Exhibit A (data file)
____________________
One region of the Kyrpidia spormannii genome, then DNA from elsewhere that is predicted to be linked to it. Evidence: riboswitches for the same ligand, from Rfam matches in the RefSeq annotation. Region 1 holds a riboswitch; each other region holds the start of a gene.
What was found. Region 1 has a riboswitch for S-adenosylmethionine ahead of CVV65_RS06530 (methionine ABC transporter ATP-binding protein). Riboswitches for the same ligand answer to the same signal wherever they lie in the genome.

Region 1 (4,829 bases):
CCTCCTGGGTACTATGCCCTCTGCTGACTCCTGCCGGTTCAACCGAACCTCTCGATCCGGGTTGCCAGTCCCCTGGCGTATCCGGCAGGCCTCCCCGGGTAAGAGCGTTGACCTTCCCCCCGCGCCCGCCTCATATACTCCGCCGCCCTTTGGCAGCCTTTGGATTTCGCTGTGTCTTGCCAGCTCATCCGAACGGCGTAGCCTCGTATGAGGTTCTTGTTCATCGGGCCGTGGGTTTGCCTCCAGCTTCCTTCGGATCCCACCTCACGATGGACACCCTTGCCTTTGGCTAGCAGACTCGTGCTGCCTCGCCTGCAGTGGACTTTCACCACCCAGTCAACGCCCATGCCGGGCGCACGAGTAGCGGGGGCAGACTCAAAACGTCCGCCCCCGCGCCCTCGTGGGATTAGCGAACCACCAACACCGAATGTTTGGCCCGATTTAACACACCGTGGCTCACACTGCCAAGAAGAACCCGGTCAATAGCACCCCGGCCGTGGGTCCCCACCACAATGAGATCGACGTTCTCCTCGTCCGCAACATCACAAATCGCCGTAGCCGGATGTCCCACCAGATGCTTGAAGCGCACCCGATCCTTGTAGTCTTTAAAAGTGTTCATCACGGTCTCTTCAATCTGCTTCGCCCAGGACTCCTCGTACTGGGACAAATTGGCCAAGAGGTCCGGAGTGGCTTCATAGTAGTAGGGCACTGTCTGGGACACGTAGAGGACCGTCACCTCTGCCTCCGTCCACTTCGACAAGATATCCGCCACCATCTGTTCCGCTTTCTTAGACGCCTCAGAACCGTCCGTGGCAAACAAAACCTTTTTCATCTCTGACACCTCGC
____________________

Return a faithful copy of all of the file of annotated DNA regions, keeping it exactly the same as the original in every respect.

One region of the Kyrpidia spormannii genome, then DNA from elsewhere that is predicted to be linked to it. Evidence: riboswitches for the same ligand, from Rfam matches in the RefSeq annotation. Region 1 holds a riboswitch; each other region holds the start of a gene.
What was found. Region 1 has a riboswitch for S-adenosylmethionine ahead of CVV65_RS06530 (methionine ABC transporter ATP-binding protein). Riboswitches for the same ligand answer to the same signal wherever they lie in the genome.

Region 1 (4,829 bases):
CCTCCTGGGTACTATGCCCTCTGCTGACTCCTGCCGGTTCAACCGAACCTCTCGATCCGGGTTGCCAGTCCCCTGGCGTATCCGGCAGGCCTCCCCGGGTAAGAGCGTTGACCTTCCCCCCGCGCCCGCCTCATATACTCCGCCGCCCTTTGGCAGCCTTTGGATTTCGCTGTGTCTTGCCAGCTCATCCGAACGGCGTAGCCTCGTATGAGGTTCTTGTTCATCGGGCCGTGGGTTTGCCTCCAGCTTCCTTCGGATCCCACCTCACGATGGACACCCTTGCCTTTGGCTAGCAGACTCGTGCTGCCTCGCCTGCAGTGGACTTTCACCACCCAGTCAACGCCCATGCCGGGCGCACGAGTAGCGGGGGCAGACTCAAAACGTCCGCCCCCGCGCCCTCGTGGGATTAGCGAACCACCAACACCGAATGTTTGGCCCGATTTAACACACCGTGGCTCACACTGCCAAGAAGAACCCGGTCAATAGCACCCCGGCCGTGGGTCCCCACCACAATGAGATCGACGTTCTCCTCGTCCGCAACATCACAAATCGCCGTAGCCGGATGTCCCACCAGATGCTTGAAGCGCACCCGATCCTTGTAGTCTTTAAAAGTGTTCATCACGGTCTCTTCAATCTGCTTCGCCCAGGACTCCTCGTACTGGGACAAATTGGCCAAGAGGTCCGGAGTGGCTTCATAGTAGTAGGGCACTGTCTGGGACACGTAGAGGACCGTCACCTCTGCCTCCGTCCACTTCGACAAGATATCCGCCACCATCTGTTCCGCTTTCTTAGACGCCTCAGAACCGTCCGTGGCAAACAAAACCTTTTTCATCTCTGACACCTCGC